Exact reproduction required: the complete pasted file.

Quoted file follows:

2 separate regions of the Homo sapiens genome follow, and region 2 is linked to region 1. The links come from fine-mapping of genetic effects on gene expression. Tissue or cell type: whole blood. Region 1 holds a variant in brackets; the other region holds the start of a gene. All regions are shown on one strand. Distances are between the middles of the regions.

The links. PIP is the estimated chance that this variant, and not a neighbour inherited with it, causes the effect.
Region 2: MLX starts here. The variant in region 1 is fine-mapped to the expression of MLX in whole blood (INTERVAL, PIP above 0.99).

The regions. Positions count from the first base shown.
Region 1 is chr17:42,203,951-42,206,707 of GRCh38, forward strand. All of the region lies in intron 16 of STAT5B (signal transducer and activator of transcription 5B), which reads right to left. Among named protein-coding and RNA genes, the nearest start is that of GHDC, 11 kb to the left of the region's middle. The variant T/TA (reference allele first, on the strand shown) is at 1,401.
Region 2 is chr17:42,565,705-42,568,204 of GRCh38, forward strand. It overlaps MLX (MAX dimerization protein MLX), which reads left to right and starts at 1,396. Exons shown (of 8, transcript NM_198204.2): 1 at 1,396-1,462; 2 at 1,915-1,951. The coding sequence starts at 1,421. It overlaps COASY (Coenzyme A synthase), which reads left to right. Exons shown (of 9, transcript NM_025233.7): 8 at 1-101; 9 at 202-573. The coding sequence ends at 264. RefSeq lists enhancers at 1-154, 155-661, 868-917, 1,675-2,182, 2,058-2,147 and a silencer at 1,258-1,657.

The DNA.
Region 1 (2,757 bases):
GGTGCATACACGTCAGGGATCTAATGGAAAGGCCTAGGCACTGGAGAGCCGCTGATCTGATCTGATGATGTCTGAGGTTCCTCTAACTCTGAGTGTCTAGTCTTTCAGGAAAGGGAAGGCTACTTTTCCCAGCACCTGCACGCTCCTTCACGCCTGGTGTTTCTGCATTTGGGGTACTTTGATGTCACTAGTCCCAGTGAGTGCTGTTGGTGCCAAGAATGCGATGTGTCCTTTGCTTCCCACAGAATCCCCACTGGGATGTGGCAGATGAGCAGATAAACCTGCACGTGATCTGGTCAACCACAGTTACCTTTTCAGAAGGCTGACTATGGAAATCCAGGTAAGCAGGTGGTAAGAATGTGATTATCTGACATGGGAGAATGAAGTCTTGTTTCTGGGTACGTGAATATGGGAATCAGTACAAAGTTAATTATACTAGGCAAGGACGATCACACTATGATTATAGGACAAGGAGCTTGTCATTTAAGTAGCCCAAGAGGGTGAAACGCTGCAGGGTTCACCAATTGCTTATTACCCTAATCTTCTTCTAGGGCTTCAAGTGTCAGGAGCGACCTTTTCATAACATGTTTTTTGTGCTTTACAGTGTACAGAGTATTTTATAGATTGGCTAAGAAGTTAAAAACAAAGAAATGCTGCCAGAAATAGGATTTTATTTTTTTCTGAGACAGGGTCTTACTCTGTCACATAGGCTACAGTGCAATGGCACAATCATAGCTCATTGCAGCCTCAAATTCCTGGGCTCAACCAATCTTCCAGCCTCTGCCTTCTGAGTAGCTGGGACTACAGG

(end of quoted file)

2 separate regions of the Homo sapiens genome follow, and region 2 is linked to region 1. The links come from fine-mapping of genetic effects on gene expression. Tissue or cell type: whole blood. Region 1 holds a variant in brackets; the other region holds the start of a gene. All regions are shown on one strand. Distances are between the middles of the regions.

The links. PIP is the estimated chance that this variant, and not a neighbour inherited with it, causes the effect.
Region 2: MLX starts here. The variant in region 1 is fine-mapped to the expression of MLX in whole blood (INTERVAL, PIP above 0.99).

The regions. Positions count from the first base shown.
Region 1 is chr17:42,203,951-42,206,707 of GRCh38, forward strand. All of the region lies in intron 16 of STAT5B (signal transducer and activator of transcription 5B), which reads right to left. Among named protein-coding and RNA genes, the nearest start is that of GHDC, 11 kb to the left of the region's middle. The variant T/TA (reference allele first, on the strand shown) is at 1,401.
Region 2 is chr17:42,565,705-42,568,204 of GRCh38, forward strand. It overlaps MLX (MAX dimerization protein MLX), which reads left to right and starts at 1,396. Exons shown (of 8, transcript NM_198204.2): 1 at 1,396-1,462; 2 at 1,915-1,951. The coding sequence starts at 1,421. It overlaps COASY (Coenzyme A synthase), which reads left to right. Exons shown (of 9, transcript NM_025233.7): 8 at 1-101; 9 at 202-573. The coding sequence ends at 264. RefSeq lists enhancers at 1-154, 155-661, 868-917, 1,675-2,182, 2,058-2,147 and a silencer at 1,258-1,657.

The DNA.
Region 1 (2,757 bases):
GGTGCATACACGTCAGGGATCTAATGGAAAGGCCTAGGCACTGGAGAGCCGCTGATCTGATCTGATGATGTCTGAGGTTCCTCTAACTCTGAGTGTCTAGTCTTTCAGGAAAGGGAAGGCTACTTTTCCCAGCACCTGCACGCTCCTTCACGCCTGGTGTTTCTGCATTTGGGGTACTTTGATGTCACTAGTCCCAGTGAGTGCTGTTGGTGCCAAGAATGCGATGTGTCCTTTGCTTCCCACAGAATCCCCACTGGGATGTGGCAGATGAGCAGATAAACCTGCACGTGATCTGGTCAACCACAGTTACCTTTTCAGAAGGCTGACTATGGAAATCCAGGTAAGCAGGTGGTAAGAATGTGATTATCTGACATGGGAGAATGAAGTCTTGTTTCTGGGTACGTGAATATGGGAATCAGTACAAAGTTAATTATACTAGGCAAGGACGATCACACTATGATTATAGGACAAGGAGCTTGTCATTTAAGTAGCCCAAGAGGGTGAAACGCTGCAGGGTTCACCAATTGCTTATTACCCTAATCTTCTTCTAGGGCTTCAAGTGTCAGGAGCGACCTTTTCATAACATGTTTTTTGTGCTTTACAGTGTACAGAGTATTTTATAGATTGGCTAAGAAGTTAAAAACAAAGAAATGCTGCCAGAAATAGGATTTTATTTTTTTCTGAGACAGGGTCTTACTCTGTCACATAGGCTACAGTGCAATGGCACAATCATAGCTCATTGCAGCCTCAAATTCCTGGGCTCAACCAATCTTCCAGCCTCTGCCTTCTGAGTAGCTGGGACTACAGG